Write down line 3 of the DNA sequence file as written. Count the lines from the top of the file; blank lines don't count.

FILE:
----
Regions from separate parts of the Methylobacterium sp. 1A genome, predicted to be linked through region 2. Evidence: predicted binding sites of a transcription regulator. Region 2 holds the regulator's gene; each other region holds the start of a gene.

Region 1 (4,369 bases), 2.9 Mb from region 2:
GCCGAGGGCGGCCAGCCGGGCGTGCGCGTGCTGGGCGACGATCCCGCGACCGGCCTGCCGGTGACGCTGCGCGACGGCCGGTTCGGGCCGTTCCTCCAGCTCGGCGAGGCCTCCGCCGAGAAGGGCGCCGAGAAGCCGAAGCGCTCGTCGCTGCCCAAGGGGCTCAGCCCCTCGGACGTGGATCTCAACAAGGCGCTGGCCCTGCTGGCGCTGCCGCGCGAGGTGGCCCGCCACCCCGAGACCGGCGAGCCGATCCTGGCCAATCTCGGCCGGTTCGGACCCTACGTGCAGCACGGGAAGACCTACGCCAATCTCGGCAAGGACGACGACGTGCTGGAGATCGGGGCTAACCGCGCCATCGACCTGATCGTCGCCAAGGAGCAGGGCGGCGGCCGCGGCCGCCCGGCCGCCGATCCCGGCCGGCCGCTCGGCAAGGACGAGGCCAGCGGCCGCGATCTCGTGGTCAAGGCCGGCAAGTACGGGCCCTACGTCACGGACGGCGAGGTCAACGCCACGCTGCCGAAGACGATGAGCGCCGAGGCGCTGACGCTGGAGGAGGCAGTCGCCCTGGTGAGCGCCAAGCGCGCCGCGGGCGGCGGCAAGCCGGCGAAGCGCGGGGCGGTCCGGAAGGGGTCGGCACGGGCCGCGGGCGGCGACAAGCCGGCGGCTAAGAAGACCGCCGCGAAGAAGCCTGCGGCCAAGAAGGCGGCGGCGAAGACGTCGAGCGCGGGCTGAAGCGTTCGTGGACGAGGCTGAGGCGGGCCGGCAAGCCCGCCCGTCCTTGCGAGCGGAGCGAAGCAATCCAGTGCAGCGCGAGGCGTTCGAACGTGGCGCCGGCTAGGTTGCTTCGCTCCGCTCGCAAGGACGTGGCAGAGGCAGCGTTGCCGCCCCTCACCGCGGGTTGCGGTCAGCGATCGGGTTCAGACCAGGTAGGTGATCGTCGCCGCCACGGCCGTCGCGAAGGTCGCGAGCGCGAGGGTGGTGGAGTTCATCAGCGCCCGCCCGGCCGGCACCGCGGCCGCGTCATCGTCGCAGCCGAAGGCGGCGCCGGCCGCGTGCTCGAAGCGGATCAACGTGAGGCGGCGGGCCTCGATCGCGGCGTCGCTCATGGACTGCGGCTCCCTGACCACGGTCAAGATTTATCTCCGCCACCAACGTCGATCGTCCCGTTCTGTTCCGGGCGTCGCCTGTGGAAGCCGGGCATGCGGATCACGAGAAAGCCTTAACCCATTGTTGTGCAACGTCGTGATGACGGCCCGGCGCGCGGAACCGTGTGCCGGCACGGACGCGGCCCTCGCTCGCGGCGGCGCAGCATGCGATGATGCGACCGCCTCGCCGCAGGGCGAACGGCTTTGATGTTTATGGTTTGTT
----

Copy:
GCCGAGGGCGGCCAGCCGGGCGTGCGCGTGCTGGGCGACGATCCCGCGACCGGCCTGCCGGTGACGCTGCGCGACGGCCGGTTCGGGCCGTTCCTCCAGCTCGGCGAGGCCTCCGCCGAGAAGGGCGCCGAGAAGCCGAAGCGCTCGTCGCTGCCCAAGGGGCTCAGCCCCTCGGACGTGGATCTCAACAAGGCGCTGGCCCTGCTGGCGCTGCCGCGCGAGGTGGCCCGCCACCCCGAGACCGGCGAGCCGATCCTGGCCAATCTCGGCCGGTTCGGACCCTACGTGCAGCACGGGAAGACCTACGCCAATCTCGGCAAGGACGACGACGTGCTGGAGATCGGGGCTAACCGCGCCATCGACCTGATCGTCGCCAAGGAGCAGGGCGGCGGCCGCGGCCGCCCGGCCGCCGATCCCGGCCGGCCGCTCGGCAAGGACGAGGCCAGCGGCCGCGATCTCGTGGTCAAGGCCGGCAAGTACGGGCCCTACGTCACGGACGGCGAGGTCAACGCCACGCTGCCGAAGACGATGAGCGCCGAGGCGCTGACGCTGGAGGAGGCAGTCGCCCTGGTGAGCGCCAAGCGCGCCGCGGGCGGCGGCAAGCCGGCGAAGCGCGGGGCGGTCCGGAAGGGGTCGGCACGGGCCGCGGGCGGCGACAAGCCGGCGGCTAAGAAGACCGCCGCGAAGAAGCCTGCGGCCAAGAAGGCGGCGGCGAAGACGTCGAGCGCGGGCTGAAGCGTTCGTGGACGAGGCTGAGGCGGGCCGGCAAGCCCGCCCGTCCTTGCGAGCGGAGCGAAGCAATCCAGTGCAGCGCGAGGCGTTCGAACGTGGCGCCGGCTAGGTTGCTTCGCTCCGCTCGCAAGGACGTGGCAGAGGCAGCGTTGCCGCCCCTCACCGCGGGTTGCGGTCAGCGATCGGGTTCAGACCAGGTAGGTGATCGTCGCCGCCACGGCCGTCGCGAAGGTCGCGAGCGCGAGGGTGGTGGAGTTCATCAGCGCCCGCCCGGCCGGCACCGCGGCCGCGTCATCGTCGCAGCCGAAGGCGGCGCCGGCCGCGTGCTCGAAGCGGATCAACGTGAGGCGGCGGGCCTCGATCGCGGCGTCGCTCATGGACTGCGGCTCCCTGACCACGGTCAAGATTTATCTCCGCCACCAACGTCGATCGTCCCGTTCTGTTCCGGGCGTCGCCTGTGGAAGCCGGGCATGCGGATCACGAGAAAGCCTTAACCCATTGTTGTGCAACGTCGTGATGACGGCCCGGCGCGCGGAACCGTGTGCCGGCACGGACGCGGCCCTCGCTCGCGGCGGCGCAGCATGCGATGATGCGACCGCCTCGCCGCAGGGCGAACGGCTTTGATGTTTATGGTTTGTT